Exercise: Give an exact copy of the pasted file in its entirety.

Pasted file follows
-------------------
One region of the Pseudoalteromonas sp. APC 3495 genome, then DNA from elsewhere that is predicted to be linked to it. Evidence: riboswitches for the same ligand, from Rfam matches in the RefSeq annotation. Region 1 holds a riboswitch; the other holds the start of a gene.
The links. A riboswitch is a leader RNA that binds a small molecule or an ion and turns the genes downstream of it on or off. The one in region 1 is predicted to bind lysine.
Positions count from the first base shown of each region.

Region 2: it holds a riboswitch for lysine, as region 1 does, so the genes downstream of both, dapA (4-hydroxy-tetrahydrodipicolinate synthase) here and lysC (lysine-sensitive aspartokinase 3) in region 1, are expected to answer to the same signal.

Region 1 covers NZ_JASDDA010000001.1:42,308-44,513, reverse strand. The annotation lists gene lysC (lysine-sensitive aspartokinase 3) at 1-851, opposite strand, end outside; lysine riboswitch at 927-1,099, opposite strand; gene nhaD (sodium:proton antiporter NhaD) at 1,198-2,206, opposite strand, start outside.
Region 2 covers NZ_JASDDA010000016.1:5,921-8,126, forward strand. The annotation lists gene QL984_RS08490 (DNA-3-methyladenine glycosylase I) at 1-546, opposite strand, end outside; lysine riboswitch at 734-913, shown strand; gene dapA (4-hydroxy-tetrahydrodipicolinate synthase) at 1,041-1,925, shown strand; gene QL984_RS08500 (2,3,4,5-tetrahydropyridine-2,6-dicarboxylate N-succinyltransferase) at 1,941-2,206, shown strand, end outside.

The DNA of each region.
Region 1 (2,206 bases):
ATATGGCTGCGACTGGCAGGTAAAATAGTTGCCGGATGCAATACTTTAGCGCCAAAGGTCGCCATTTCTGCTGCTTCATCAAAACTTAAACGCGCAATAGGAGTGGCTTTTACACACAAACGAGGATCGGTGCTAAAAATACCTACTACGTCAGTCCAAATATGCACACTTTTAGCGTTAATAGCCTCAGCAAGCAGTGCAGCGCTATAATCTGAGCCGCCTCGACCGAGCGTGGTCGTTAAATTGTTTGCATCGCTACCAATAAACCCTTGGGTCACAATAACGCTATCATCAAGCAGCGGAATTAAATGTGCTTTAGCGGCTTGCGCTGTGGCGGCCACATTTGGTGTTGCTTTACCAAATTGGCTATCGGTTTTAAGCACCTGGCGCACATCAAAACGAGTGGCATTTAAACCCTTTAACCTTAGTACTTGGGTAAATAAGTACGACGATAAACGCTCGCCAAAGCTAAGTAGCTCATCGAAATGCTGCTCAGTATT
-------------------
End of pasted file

One region of the Pseudoalteromonas sp. APC 3495 genome, then DNA from elsewhere that is predicted to be linked to it. Evidence: riboswitches for the same ligand, from Rfam matches in the RefSeq annotation. Region 1 holds a riboswitch; the other holds the start of a gene.
The links. A riboswitch is a leader RNA that binds a small molecule or an ion and turns the genes downstream of it on or off. The one in region 1 is predicted to bind lysine.
Positions count from the first base shown of each region.

Region 2: it holds a riboswitch for lysine, as region 1 does, so the genes downstream of both, dapA (4-hydroxy-tetrahydrodipicolinate synthase) here and lysC (lysine-sensitive aspartokinase 3) in region 1, are expected to answer to the same signal.

Region 1 covers NZ_JASDDA010000001.1:42,308-44,513, reverse strand. The annotation lists gene lysC (lysine-sensitive aspartokinase 3) at 1-851, opposite strand, end outside; lysine riboswitch at 927-1,099, opposite strand; gene nhaD (sodium:proton antiporter NhaD) at 1,198-2,206, opposite strand, start outside.
Region 2 covers NZ_JASDDA010000016.1:5,921-8,126, forward strand. The annotation lists gene QL984_RS08490 (DNA-3-methyladenine glycosylase I) at 1-546, opposite strand, end outside; lysine riboswitch at 734-913, shown strand; gene dapA (4-hydroxy-tetrahydrodipicolinate synthase) at 1,041-1,925, shown strand; gene QL984_RS08500 (2,3,4,5-tetrahydropyridine-2,6-dicarboxylate N-succinyltransferase) at 1,941-2,206, shown strand, end outside.

The DNA of each region.
Region 1 (2,206 bases):
ATATGGCTGCGACTGGCAGGTAAAATAGTTGCCGGATGCAATACTTTAGCGCCAAAGGTCGCCATTTCTGCTGCTTCATCAAAACTTAAACGCGCAATAGGAGTGGCTTTTACACACAAACGAGGATCGGTGCTAAAAATACCTACTACGTCAGTCCAAATATGCACACTTTTAGCGTTAATAGCCTCAGCAAGCAGTGCAGCGCTATAATCTGAGCCGCCTCGACCGAGCGTGGTCGTTAAATTGTTTGCATCGCTACCAATAAACCCTTGGGTCACAATAACGCTATCATCAAGCAGCGGAATTAAATGTGCTTTAGCGGCTTGCGCTGTGGCGGCCACATTTGGTGTTGCTTTACCAAATTGGCTATCGGTTTTAAGCACCTGGCGCACATCAAAACGAGTGGCATTTAAACCCTTTAACCTTAGTACTTGGGTAAATAAGTACGACGATAAACGCTCGCCAAAGCTAAGTAGCTCATCGAAATGCTGCTCAGTATT